A complex world needs thematic research.

Tema is now needed more than ever. With far more complicated questions at their tables, both politicians and research funders call for interdisciplinary expertise. We need research from several different perspectives and researchers that can see both breadth and depth of the major societal questions. That is what Roger Klinth, Head of Department at Thematic Studies, says on the question of what function Tema fills today.

A thematic way of working is no longer unusual within the world of research, as it was in the 1980s when the Department of Thematic Studies was founded.

- But I still believe that it is unusual that a whole department is built up around a thematic way of working even if there are several research groups and environments that work in that way.

Researchers from several disciplines can collaborate and this is understood in terms of both multi- and interdisciplinarity. Roger Klinth explains the difference:

- With a multidisciplinary way of working, the involved parties collaborate from subject-related platforms, but in a more pure interdisciplinary collaboration the disciplines are dissolved. The focus is on the syntheses and new entirety.

Even if Tema was a pioneer within interdisciplinary research, there are no demands to conform into fixed categories. Within the scope for thematic way of working, there is room for both multidisciplinary and interdisciplinary attempts.

Interdisciplinarity demands the researcher to be able to handle several different perspectives, both theoretically and empirically. Roger Klinth speaks about the split vision.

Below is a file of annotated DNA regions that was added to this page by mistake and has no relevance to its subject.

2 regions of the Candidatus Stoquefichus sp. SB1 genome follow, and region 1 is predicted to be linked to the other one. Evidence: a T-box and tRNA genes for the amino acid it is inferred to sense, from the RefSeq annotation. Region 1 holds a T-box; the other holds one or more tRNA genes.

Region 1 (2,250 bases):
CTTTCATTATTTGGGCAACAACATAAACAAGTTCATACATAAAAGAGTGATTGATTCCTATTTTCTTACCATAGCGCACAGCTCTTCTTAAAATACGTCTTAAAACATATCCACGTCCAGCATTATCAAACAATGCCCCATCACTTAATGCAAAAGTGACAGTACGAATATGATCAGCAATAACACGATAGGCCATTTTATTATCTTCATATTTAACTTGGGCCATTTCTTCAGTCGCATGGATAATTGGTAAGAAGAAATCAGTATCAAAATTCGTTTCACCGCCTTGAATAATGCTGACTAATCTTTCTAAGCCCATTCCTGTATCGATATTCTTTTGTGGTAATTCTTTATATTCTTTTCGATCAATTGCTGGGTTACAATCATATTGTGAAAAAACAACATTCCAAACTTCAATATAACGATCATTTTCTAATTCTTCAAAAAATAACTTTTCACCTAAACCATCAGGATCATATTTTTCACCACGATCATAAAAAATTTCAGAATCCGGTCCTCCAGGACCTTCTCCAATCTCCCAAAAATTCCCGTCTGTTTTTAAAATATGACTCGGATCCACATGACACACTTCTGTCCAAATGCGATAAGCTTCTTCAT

It sounds messy?

- Yes, it can get messy but also creative. It is about challenges in new constellations. At the same time as it is important to point out Tema’s distinctive character, it is important not to exaggerate differences towards established subjects and disciplines. Several of today’s university subjects have an interdisciplinary construction, for example pedagogy or business economics. It is not always easy to draw sharp lines between what is a subject and what is a theme. Not seldom is subjects born through different kinds of multi- and interdisciplinary collaborations. Knowledge organization is constantly changing.

The choice of themes is not static either; it has changed over time and can change again. The four themes of today are: Child Studies, Environmental Change, Gender Studies, and Technology and Social Change and have been formed at different times through analyses of socially relevant interdisciplinary questions.

- The themes are not permanent, they have come and gone and that is the way it should be. When exciting phenomena in society arise, we should be able to answer to it.

What happens to doctors from Tema? Is there an academic career path for those with a doctoral degree from, for example, Child Studies?

- Yes, it works perfectly. You can find Tema doctors in a range of disciplines around universities, in Sweden and internationally. They are obviously competitive in a variety of contexts.

Although we see advantages with the thematic way of conducting research, that is no reason for regularization. Interdisciplinarity assumes that academia has a subject-related, disciplinary, order, he points out. The solution is not either/or, but both.

Roger Klinth sees very good possibilities for Tema in the future.

- Research funders are really looking for interdisciplinary expertise. The more we realize that everything in society is interrelated, the greater the need is. There are tremendously good possibilities for Tema.

That is something that also shows in the distribution of research funding. Tema is successful when it comes to drawing in external funding, especially with large program applications. The latest one being EHC, Environmental Humanities Collaboratory, where environmental issues will be examined from humanistic perspectives.